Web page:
I was doing a little Googling yesterday afternoon, and lo and behold, I ran across this little item from CBS' Public Eye blog. The headline ponders whether 'extremist' Air America is toning down. Uhh... "Extremist?"
At first, I was going to chuck it aside, along with all the other useless blog posts slagging the little network that could (or couldn't, depending on which side one's bread is buttered). But it was CBS, so I figured there must be a point to all of this.
CBS Blogger Matthew Felling referenced the St. Petersburg (FL) Times, on an item about a couple local stations that recently added the network's programming. One quote about Air America stood out to Felling:
"I do think the liberal programming that has occurred here has been far too extremist… It's not our job to get a Democrat elected to Congress. We need to be funny, we need to be enjoyable, and I don't think that existed at this company three years ago."
The source of the quote? Would you believe Air America VP of Programming David Bernstein? He was referring to the new direction the network is heading in, as they formulate plans to get Air America programming onto more stations. The goal is to bring it to the masses. We saw the first step back in April when he hired Lionel.
Nonetheless, a comment such as this from one of the guys running the network is sure to raise eyebrows. It also runs the risk of raising the ire of the network's loyal listeners.
Felling sought out Talkers Magazine's Michael Harrison (as most media people do in these instances) for his take on Bernstein's comments. “I think Bernstein was smart to say it," Harrison said. "...These other people buy it at a bargain price and realize that it has negative brand identification. Saying Air America Radio doesn’t get you anywhere – it actually hurts you. So it’s smart of Bernstein to say what he’s saying, that they’re going to run an entertaining and progressive programming schedule that fits in more with the mainstream audience."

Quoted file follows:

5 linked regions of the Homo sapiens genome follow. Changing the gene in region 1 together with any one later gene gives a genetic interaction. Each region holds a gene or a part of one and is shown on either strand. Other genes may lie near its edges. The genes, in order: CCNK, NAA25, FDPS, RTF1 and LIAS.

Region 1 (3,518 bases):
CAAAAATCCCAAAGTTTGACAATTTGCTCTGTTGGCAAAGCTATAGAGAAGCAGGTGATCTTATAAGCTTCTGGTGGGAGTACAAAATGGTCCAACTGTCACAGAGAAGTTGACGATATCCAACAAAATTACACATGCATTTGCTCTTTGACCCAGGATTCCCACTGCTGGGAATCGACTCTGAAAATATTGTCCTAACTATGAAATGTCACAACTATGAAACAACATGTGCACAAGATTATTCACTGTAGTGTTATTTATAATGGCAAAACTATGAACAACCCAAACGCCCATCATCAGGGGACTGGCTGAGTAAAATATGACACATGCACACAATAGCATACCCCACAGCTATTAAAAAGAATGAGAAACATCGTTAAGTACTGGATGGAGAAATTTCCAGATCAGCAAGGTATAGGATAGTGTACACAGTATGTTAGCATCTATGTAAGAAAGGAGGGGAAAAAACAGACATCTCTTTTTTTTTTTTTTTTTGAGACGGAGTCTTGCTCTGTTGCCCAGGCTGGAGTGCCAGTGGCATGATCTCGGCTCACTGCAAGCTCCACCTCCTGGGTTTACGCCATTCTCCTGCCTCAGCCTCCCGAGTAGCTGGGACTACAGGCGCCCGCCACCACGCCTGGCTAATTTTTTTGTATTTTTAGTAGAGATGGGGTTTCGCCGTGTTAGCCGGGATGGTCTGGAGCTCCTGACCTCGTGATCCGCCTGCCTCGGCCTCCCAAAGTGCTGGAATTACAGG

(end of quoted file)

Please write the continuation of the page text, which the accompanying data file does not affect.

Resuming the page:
Harrison added, “It was far too politically motivated and not motivated to gather an audience and generate revenue. It just wasn’t a good business plan. They ran it like a campaign, rather than a broadcasting company.”
“It’s about entertainment. It’s about being a compelling speaker and attracting people to listen. Some political content, sure. And some story telling. Along with charisma. It’s an elusive mix of traits that makes for good radio.”
“The biggest problem that the original Air America had was that it was trying to knock off conservative talk show hosts, when they should have presented their own vision of America. That would be like watching HBO’s “Inside the NFL” and seeing them talked about what’s wrong with baseball, or why you shouldn’t watch baseball.”
Felling himself felt the network was catering too much to 'engaged activist liberals.' By targeting this audience, he claims, Air America ended up turning off other liberals searching for not only good left-oriented content, but also entertaining material, not the gloomy stuff they got with the old regime. Felling says that the 'strident stuff' should be kept to blogs, and that the average folk tuning into stations in the car want something a bit less vitriolic.
What do I think of all this? Believe it or not, I think they're all spot on.
Bernstein is a longtime radio guy, the type of person Air America should have hired long ago. Politics means little to him. In a business as cutthroat and vicious as radio, an upstart syndicator like Air America needs people like this. Stepping in to run a business in an unfamiliar industry is not as simple as it may seem, no matter how much money they have to burn.